Chevrolet Equinox EV pricing.

Last Updated:

As expected, unfortunately, there won’t be a $ 30,000 Chevrolet Equinox EV. Instead, the cheapest model will start at $ 35,000 for the 1LT version. At least they didn’t cancel it, like the base Silverado EV, just raised the price instead. Which again, was expected. You will now get a range of at least 300 miles instead of the 250 miles mentioned last year. So it’s more expensive, but it’s at least a bit better.

Next up is the 2RS model with a 319-mile range. The well-equipped model will start at $ 49,000 for the FWD version and $ 52,400 for the AWD model. And that will be a big problem for GM. As it is much more expensive than the $ 35,000 base model, and will be the only version available at first. It could be up to a year before the 1LT actually reaches dealers.

The Equinox EV’s biggest problem will be, of course, the Tesla Model Y. Which will be revised and improved by the time the Equinox EV becomes widely available. The loaded RWD Model Y is not just $ 44,000 for the RWD version. Sure, it has a shorter 260-mile range. But if you step up to the AWD model with a 330-mile range, you are still under the Equinox 2RS AWD at $ 49,000.

GM’s claim of a cheaper EV SUV is slowly disappearing. Like it or not, most EV buyers still want a Tesla. Amazingly enough, the Model Y is on its way to actually becoming the world’s best-selling car in 2023.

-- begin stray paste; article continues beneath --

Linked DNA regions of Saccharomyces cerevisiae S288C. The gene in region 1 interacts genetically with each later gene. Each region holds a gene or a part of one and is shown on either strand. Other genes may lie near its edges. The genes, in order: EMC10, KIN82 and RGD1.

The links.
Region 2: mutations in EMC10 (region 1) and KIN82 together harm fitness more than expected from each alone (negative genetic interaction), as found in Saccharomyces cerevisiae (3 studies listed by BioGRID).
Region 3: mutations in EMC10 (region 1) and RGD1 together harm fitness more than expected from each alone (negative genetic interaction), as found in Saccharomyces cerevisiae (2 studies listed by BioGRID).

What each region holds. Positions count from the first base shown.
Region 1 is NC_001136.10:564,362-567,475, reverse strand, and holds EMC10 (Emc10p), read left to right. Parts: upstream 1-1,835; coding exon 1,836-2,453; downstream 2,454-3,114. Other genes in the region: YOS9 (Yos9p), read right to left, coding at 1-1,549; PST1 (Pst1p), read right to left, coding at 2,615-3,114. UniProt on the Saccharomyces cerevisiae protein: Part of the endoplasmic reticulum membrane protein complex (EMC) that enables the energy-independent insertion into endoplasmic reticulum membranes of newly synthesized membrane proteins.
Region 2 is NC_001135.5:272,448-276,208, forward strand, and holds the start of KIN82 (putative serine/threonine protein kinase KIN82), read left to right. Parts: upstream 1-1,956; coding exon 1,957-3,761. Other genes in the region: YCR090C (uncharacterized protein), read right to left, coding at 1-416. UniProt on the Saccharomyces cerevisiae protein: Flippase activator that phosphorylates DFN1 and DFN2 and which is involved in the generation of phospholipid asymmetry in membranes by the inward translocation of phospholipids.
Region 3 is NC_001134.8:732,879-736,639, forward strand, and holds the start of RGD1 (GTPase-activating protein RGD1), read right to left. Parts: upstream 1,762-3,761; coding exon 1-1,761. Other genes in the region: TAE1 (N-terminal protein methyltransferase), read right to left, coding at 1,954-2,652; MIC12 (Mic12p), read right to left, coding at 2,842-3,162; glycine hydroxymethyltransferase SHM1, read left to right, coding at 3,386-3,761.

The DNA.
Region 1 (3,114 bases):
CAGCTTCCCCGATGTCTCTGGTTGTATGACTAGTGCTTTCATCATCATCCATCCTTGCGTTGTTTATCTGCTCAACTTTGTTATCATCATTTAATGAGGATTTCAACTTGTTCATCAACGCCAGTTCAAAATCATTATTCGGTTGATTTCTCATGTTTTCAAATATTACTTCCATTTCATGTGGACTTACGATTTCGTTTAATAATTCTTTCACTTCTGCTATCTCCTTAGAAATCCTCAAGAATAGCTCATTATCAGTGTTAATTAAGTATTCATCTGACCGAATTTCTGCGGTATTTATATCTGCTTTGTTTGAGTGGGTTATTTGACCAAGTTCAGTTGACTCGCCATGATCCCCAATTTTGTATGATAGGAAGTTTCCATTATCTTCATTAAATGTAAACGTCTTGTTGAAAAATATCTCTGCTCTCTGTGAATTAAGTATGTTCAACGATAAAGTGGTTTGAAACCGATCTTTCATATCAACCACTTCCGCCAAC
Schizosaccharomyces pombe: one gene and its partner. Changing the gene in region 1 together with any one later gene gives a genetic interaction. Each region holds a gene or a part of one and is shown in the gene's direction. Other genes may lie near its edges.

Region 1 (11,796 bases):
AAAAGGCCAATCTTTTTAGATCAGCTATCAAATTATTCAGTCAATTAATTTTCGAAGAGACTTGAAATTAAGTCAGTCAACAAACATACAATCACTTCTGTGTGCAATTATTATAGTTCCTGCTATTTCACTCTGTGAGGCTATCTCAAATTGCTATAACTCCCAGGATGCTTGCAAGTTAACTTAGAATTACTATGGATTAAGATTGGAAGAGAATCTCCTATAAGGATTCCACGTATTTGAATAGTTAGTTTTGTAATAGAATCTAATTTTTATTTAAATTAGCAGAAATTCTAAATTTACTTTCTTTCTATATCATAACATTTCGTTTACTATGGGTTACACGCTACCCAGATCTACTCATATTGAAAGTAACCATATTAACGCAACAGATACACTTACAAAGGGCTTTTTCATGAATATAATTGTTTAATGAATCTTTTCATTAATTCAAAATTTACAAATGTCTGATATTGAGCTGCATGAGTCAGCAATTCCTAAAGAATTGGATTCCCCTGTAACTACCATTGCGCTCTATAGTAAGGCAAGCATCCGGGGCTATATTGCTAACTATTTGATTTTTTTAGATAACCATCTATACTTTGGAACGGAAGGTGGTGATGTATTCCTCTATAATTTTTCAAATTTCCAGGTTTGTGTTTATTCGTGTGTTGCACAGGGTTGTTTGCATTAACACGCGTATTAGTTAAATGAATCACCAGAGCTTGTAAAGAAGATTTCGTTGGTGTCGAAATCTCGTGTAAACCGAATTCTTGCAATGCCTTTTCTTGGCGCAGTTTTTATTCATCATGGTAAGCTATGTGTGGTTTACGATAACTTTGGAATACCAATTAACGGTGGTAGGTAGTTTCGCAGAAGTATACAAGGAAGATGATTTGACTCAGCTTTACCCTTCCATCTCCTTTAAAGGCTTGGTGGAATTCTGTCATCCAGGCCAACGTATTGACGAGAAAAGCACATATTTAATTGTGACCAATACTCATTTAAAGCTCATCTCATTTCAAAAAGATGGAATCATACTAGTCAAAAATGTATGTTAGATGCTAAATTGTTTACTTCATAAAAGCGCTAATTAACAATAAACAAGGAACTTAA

An Equinox that is more expensive than a Tesla with similar equipment is just not going to cut it…

Conversation 6 comments

  1. Well this is pretty much DOA then. The ICE version won’t have any trouble flying off lots though. People may still be confused by the Equinox and Equinox EV as they are nothing alike, just like the Blazer and Blazer EV. Although theres no news on a next gen ICE Blazer.

  2. The new GM Ultium EVs all have the same major flaw: no frunk. One of the major advantages of an EV platform is gaining that extra cargo space, and none of GMs new EVs will have it. As for the price, It seems like most EV introductions start with the high priced models first, and we end up waiting for the low priced teaser models. We never did get the $35,000 Tesla Model 3, but 7 years later we are getting close. So will we ever really see a $35,000 Equinox EV?

  3. I don’t think Telsa’s are as cheap as everyone thinks. My friend was going to buy a Model Y, but what put her off was the cost to insure was TWICE what she was paying for the same coverage. That’s an important factor that not everyone thinks about up front – but it IS part of total cost.

  4. We must pay waaaaaay more for Tesla’s in Canada. A model 3 starts at 53k and a Y at 58K.

  5. No one can afford these EVs. Unless there is a pivot to standardize Hybrids/Plug in hybrids (which should have been a large part of the market at this point), this is going to come to a head. Used cars will come down for a bit and sky rocket again when brands stop making ICE completely.

  6. Many people can actually afford these EVs. The $49 000 Equinox EV becomes around $39 000 after federal and state incentives (or even less in some states). Which is actually cheaper than the CR-V Touring Hybrid I tested recently. And just a couple of thousand more than the non-hybrid EX-L model I also drove. A Tesla Model Y is actually now cheaper (after incentives) than most versions of the CR-V and RAV-4.

Leave a comment

Your email address will not be published. Required fields are marked *